Social media and gaming can be addictive, like alcoholism or gambling. Addictions lead to obsessive behaviour that disrupts the life of users as well as those close to them. Swingle writes that i-addiction is now viewed like all other addictions, “...a problem involving impulse control regulation and an obsessive-compulsive behaviour.”
For those children and adults exhibiting mental health problems and social dysfunction, Swingle’s recommended approach is to limit time spent on social media, gaming and other screen-related technology. “NO i-media or screens whatsoever before the age of two,” she writes, “For most this is now four... For older children and adults, the healthy cut-off appears to be one hour per day. More than this is connected with increased anxiety, agitation, general restlessness, and related boredom when not ‘connected’.”
Other problems involve hyper-arousal due to the constant availability of incoming information. This leads to problems reaching a quiet state, so necessary for re-booting our brains and being creative and innovative.
Some people are more prone genetically to being negatively impacted by the dangers of technology.
“Anxiety and its little buddy stress are on the rise in adults and, most troubling, increasingly in children, adolescents and youth,” she writes. “It appears all of us are functioning in significantly higher states of arousal. Accordingly, the rates of anxious depression, anxiety, and insomnia are skyrocketing as can be seen by pharmaceutical sales and rates of prevalence in the general population.”
In short, the impact of new technology can be egregious. Bullying has always been around but with social media, the problem is immensely compounded. “Bullying of yesteryear cannot approach what bullying can today,” she writes. “Cyber bullying has a reach and resulting power that bullying in the past did not... In the past, the bullied could usually find refuge, for example, at home or in a different social circle. Today they cannot.”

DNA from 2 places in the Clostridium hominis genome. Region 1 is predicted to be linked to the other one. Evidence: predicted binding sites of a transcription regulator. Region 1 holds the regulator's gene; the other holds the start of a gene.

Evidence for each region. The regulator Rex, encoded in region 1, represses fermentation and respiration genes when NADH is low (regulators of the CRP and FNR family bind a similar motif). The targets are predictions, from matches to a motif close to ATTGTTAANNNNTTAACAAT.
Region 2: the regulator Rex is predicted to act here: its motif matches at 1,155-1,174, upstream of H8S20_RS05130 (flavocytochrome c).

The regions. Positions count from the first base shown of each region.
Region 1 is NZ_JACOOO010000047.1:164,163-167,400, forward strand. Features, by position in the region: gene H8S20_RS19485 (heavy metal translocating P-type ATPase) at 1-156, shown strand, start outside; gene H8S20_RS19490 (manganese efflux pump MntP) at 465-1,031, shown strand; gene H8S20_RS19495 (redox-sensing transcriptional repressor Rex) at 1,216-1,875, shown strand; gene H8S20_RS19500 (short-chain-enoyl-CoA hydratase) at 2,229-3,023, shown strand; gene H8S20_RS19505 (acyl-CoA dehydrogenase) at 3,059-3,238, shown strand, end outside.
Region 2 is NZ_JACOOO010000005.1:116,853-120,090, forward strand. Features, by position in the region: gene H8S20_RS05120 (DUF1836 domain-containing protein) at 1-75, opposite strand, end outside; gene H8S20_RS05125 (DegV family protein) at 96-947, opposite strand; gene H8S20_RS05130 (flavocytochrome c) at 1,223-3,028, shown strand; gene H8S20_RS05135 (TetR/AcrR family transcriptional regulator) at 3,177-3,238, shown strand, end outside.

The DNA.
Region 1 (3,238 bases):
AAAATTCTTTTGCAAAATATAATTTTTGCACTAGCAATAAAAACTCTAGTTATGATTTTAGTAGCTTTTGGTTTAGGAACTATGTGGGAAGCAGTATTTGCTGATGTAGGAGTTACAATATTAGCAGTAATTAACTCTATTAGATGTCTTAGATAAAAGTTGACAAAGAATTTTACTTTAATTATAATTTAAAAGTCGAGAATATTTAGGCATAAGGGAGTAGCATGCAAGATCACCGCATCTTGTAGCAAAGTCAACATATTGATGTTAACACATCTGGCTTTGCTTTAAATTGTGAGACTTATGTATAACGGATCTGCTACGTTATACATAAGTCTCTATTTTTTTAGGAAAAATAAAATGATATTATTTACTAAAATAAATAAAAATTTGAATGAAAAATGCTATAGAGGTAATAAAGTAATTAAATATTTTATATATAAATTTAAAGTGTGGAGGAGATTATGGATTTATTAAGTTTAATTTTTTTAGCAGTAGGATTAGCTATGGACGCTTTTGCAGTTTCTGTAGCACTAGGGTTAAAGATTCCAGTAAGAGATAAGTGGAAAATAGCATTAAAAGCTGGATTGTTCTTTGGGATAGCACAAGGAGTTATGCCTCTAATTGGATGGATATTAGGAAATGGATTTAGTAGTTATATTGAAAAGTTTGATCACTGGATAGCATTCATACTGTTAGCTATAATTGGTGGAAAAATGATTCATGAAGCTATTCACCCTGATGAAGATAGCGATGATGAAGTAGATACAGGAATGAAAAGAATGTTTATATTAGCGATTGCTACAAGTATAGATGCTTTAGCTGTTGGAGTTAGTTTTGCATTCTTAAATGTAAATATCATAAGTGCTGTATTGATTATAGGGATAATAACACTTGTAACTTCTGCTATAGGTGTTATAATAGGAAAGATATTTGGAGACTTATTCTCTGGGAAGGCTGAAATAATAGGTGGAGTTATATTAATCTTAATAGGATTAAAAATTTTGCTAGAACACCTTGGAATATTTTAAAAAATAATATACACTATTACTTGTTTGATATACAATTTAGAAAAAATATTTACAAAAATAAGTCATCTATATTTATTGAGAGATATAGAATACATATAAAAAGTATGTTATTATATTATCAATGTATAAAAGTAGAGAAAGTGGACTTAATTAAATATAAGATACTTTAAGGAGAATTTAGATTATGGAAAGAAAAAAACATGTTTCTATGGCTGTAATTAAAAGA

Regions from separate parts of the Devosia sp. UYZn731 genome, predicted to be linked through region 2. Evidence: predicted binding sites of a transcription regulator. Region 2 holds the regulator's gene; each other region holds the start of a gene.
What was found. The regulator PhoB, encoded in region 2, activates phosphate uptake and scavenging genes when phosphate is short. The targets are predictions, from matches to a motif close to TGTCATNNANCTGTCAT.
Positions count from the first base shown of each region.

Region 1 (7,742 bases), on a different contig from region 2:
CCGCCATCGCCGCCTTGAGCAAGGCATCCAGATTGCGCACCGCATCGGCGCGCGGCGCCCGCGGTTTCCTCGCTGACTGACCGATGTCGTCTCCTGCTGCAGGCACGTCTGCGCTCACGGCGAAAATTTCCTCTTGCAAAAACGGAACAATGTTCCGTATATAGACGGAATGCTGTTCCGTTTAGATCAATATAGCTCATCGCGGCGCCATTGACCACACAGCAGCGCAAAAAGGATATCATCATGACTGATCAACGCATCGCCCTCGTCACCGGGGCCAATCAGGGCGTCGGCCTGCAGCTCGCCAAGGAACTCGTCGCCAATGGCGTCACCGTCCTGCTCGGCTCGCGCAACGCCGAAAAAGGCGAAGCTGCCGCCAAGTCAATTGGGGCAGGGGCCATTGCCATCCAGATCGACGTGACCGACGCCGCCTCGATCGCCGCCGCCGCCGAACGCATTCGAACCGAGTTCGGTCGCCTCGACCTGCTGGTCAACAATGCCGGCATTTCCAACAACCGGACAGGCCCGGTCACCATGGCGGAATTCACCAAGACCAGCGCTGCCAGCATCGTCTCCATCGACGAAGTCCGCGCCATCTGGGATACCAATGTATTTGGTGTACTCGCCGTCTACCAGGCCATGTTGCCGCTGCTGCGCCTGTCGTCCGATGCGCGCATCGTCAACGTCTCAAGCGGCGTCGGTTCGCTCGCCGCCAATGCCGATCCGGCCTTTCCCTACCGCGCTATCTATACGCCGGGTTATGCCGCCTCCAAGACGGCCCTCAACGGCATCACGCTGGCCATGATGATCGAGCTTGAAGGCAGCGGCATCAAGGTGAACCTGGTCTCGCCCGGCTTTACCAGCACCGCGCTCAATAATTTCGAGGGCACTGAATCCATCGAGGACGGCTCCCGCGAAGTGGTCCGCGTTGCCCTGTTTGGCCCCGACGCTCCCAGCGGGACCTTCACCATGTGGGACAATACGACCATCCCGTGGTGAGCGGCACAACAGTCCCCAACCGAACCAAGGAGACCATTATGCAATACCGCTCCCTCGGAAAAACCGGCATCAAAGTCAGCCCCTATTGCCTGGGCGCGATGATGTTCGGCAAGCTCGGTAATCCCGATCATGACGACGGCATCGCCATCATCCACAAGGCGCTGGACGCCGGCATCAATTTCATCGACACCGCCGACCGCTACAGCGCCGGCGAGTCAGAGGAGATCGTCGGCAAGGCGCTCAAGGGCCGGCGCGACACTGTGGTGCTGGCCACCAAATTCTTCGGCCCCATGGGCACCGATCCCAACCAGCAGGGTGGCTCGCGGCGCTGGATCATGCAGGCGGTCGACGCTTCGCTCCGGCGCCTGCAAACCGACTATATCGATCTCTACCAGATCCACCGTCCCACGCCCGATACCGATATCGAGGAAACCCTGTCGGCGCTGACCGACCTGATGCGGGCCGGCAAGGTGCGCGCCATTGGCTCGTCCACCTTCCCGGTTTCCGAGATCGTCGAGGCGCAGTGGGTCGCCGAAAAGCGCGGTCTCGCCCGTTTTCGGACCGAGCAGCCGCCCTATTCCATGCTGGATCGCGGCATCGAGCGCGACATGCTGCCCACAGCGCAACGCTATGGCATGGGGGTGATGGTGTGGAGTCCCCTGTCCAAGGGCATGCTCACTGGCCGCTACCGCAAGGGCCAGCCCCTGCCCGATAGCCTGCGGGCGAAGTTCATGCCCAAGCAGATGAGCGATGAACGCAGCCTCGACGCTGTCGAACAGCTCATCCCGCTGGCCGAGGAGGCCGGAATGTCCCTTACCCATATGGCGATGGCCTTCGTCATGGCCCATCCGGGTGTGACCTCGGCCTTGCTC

The wide reach that technology has given pornography is another area where overkill is causing negative changes. “The Internet shows us more, much more, than what occurs in the average person’s life in an average week... more positions, more orifices, more people, more locations, more objects, more toys... just plain more visual everything. The resulting effect for many individuals is they now need this ‘more’ to become sexually interested and, equally important, sexually responsive.”
Swingle says the result is that many people prefer what’s online over actual real-life prospects. Consequently she devotes a whole chapter to sex and sexuality.
Swingle’s ultimate advice is that if you like i-tech in your personal and professional world, keep using it. If you don’t like what it is doing to your world, disengage.
The arousal born of screen time is like a brain drug. Over-dose at your own risk.
Dr. Mari Swingle is a behavioural specialist at the Swingle Clinic in Vancouver. She holds a BA in Visual Arts, an MA in Language Education, and a MA and PhD in Clinical Psychology. In 2015, she won the prestigious FABBS Early Career Impact Award for her contribution to Brain and Behavioural Sciences.
Beverly Cramp is a BCBW associate editor.